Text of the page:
“Well, it added a, an element of humility to my character, especially at the end of my administration when I failed to be re-elected.”

When Gilligan was governor, the Ohio Environmental Protection Agency was established, and the Highway Department was merged with air, bus and rail services into what is now the Ohio Department of Transportation. Gilligan also oversaw the creation of the commission on aging, which is now a cabinet-level agency. But most remember him as the father of the personal income tax, a role he came to embrace. House Speaker Bill Batchelder, a conservative Republican from Medina, was in his first years of service in the Ohio House when Gilligan was governor.  He says Gilligan was very bright and committed to his ideas, though Batchelder admits he disagreed with many of them.

“I know a lot of people felt that he was confrontational and so forth – that’s a governor’s job. He taught American literature at Xavier, I believe. So I loved American literature, and so he and I talked about American literature more than we did about what he wanted me to vote for.”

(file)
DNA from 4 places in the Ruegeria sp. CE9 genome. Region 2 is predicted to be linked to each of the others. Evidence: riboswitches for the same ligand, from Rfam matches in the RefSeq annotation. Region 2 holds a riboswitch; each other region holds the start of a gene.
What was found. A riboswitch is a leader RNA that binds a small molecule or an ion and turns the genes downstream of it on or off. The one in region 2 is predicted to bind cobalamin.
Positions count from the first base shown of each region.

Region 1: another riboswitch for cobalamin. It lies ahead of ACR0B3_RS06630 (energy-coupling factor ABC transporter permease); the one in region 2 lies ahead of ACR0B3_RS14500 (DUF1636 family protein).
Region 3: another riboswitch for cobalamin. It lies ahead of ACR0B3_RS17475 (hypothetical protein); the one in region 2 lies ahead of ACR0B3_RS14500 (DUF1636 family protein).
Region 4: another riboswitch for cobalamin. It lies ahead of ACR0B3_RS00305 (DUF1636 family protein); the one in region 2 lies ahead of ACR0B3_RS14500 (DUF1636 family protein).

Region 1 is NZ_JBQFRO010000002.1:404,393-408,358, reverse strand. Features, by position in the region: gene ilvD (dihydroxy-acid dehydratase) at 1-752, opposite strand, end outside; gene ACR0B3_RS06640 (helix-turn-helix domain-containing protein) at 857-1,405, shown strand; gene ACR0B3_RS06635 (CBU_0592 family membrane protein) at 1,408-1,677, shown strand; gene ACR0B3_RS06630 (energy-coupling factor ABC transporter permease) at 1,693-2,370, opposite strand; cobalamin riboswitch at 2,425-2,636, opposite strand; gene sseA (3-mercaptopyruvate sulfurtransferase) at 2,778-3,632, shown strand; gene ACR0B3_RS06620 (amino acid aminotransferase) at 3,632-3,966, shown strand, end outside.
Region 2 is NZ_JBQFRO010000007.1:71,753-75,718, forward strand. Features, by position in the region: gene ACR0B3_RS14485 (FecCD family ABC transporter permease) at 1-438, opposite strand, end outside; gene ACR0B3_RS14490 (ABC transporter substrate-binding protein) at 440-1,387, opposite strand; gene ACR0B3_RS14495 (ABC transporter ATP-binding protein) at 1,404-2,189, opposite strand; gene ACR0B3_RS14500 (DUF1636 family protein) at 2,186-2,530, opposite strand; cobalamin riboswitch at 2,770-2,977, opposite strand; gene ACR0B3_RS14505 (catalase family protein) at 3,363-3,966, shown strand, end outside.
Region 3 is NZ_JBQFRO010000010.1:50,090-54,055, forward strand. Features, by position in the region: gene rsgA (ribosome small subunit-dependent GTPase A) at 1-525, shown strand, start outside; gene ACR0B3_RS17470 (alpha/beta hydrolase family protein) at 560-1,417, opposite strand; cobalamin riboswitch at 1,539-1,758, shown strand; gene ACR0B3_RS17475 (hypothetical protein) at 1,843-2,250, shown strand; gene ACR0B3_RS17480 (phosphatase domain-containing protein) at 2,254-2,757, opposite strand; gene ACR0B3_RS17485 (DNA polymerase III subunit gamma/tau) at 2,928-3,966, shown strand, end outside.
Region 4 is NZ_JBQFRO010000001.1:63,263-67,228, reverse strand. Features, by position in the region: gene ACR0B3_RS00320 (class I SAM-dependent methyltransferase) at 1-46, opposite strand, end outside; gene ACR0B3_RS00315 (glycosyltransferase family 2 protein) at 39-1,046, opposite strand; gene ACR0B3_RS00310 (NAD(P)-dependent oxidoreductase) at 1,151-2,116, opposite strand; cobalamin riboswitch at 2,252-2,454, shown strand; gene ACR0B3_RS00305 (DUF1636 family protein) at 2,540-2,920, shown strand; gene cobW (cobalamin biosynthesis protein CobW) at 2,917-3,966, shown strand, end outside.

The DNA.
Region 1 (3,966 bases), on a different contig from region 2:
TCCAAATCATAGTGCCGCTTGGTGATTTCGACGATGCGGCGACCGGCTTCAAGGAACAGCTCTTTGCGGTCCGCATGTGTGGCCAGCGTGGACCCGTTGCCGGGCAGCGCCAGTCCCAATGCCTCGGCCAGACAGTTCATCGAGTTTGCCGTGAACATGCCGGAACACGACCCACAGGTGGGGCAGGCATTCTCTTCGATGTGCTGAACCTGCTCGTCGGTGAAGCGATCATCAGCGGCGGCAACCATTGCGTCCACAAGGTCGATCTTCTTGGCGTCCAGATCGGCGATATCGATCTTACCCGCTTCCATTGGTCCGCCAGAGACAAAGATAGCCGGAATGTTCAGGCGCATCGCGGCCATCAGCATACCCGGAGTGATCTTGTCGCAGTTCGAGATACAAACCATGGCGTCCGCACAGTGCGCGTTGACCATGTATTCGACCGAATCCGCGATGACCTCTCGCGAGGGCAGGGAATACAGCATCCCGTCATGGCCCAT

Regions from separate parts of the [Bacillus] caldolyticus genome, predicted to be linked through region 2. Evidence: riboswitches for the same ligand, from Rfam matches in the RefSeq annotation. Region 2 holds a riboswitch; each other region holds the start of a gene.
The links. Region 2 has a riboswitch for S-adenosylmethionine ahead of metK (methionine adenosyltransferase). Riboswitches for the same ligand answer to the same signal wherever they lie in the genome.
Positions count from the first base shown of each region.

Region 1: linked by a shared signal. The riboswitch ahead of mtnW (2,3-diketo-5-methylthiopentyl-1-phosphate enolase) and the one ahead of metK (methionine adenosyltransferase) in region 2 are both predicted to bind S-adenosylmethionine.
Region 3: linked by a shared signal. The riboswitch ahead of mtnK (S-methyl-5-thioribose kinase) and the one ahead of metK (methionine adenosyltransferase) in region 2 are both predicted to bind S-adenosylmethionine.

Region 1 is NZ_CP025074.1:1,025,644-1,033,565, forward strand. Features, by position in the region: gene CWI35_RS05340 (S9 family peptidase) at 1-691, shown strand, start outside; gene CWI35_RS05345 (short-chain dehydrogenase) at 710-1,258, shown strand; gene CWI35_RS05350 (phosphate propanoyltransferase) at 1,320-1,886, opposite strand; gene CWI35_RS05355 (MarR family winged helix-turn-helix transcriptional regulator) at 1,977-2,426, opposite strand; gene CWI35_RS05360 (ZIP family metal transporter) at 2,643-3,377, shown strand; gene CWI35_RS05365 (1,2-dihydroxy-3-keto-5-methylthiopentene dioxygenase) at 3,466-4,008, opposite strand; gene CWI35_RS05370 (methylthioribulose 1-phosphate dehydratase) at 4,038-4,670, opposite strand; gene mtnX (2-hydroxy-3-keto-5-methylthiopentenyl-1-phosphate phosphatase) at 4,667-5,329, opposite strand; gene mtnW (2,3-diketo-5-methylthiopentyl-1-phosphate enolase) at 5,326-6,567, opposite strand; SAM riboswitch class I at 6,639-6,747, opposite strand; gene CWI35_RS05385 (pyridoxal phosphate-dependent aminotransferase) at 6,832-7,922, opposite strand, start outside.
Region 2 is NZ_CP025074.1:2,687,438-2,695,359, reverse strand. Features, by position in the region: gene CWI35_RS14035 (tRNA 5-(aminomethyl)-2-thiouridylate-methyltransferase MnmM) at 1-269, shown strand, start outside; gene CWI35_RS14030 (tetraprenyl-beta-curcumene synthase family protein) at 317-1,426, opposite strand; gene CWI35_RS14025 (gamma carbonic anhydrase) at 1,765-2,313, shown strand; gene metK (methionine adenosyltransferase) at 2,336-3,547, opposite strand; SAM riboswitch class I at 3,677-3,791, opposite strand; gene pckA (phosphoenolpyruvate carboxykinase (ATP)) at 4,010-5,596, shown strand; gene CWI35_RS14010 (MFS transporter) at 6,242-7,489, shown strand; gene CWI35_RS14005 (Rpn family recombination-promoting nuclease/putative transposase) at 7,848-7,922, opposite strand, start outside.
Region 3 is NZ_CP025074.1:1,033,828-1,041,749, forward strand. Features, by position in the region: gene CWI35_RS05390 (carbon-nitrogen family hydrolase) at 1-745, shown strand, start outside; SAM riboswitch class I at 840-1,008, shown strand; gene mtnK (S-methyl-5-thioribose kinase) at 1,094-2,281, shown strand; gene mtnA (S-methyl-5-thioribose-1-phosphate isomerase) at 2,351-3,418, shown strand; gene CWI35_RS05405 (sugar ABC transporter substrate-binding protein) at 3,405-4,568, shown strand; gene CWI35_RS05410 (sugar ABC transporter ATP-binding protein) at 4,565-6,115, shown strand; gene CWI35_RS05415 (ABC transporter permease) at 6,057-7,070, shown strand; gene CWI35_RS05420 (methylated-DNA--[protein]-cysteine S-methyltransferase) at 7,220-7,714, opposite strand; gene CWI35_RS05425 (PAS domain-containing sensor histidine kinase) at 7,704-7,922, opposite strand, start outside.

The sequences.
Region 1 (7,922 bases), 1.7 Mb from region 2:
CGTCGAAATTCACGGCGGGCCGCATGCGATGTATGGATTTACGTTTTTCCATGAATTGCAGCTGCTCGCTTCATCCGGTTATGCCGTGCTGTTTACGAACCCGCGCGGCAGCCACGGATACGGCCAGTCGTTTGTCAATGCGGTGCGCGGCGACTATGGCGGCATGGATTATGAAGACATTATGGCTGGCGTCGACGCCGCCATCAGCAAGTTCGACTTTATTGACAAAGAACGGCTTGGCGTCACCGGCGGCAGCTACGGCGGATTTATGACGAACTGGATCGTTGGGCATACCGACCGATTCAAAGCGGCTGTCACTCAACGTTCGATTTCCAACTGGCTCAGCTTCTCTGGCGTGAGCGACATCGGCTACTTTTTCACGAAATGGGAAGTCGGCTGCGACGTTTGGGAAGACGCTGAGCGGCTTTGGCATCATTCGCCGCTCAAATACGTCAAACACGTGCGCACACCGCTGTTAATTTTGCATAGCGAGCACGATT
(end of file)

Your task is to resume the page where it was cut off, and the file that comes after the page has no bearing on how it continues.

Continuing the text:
Democratic former Senate President Harry Meshel of Youngstown won his first seat in the Senate the year Gilligan was elected governor.  He says Gilligan was an intellectual of the first order, and he says that may be why some people found him abrasive. But Meshel says he leaves a great legacy.

“The tax was very important, and of course it hurt some of us politically, but it was the thing to do. And the succeeding governors also enjoyed the largess that came from that. We did the hard work; they got the credit and they had an opportunity to spend it.”

And Gilligan was known for outrageous off the cuff remarks and headline-making gaffes, some of which came back to haunt him in his re-election campaign. Lee Leonard was a reporter for the Columbus Dispatch.